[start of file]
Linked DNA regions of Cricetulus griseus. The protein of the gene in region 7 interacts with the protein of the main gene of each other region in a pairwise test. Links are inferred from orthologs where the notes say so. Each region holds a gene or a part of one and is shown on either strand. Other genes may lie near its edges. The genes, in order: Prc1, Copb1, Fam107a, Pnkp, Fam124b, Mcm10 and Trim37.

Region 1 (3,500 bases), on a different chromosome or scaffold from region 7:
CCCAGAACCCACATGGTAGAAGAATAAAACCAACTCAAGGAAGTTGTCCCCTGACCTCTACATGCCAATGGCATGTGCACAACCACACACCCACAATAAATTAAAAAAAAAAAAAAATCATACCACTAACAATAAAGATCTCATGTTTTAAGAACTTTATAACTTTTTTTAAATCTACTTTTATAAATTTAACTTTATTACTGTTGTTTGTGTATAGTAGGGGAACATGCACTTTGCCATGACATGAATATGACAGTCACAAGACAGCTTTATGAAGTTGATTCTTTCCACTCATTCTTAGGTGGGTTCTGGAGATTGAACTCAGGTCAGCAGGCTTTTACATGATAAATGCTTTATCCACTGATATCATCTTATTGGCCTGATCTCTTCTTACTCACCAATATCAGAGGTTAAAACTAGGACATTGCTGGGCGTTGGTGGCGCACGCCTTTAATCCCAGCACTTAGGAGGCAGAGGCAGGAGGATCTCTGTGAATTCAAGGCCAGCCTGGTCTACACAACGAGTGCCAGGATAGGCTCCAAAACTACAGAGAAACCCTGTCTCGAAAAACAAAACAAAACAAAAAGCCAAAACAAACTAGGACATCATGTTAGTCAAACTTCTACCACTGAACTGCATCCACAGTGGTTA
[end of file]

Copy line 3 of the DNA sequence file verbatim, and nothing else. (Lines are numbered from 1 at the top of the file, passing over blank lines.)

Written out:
CCCAGAACCCACATGGTAGAAGAATAAAACCAACTCAAGGAAGTTGTCCCCTGACCTCTACATGCCAATGGCATGTGCACAACCACACACCCACAATAAATTAAAAAAAAAAAAAAATCATACCACTAACAATAAAGATCTCATGTTTTAAGAACTTTATAACTTTTTTTAAATCTACTTTTATAAATTTAACTTTATTACTGTTGTTTGTGTATAGTAGGGGAACATGCACTTTGCCATGACATGAATATGACAGTCACAAGACAGCTTTATGAAGTTGATTCTTTCCACTCATTCTTAGGTGGGTTCTGGAGATTGAACTCAGGTCAGCAGGCTTTTACATGATAAATGCTTTATCCACTGATATCATCTTATTGGCCTGATCTCTTCTTACTCACCAATATCAGAGGTTAAAACTAGGACATTGCTGGGCGTTGGTGGCGCACGCCTTTAATCCCAGCACTTAGGAGGCAGAGGCAGGAGGATCTCTGTGAATTCAAGGCCAGCCTGGTCTACACAACGAGTGCCAGGATAGGCTCCAAAACTACAGAGAAACCCTGTCTCGAAAAACAAAACAAAACAAAAAGCCAAAACAAACTAGGACATCATGTTAGTCAAACTTCTACCACTGAACTGCATCCACAGTGGTTA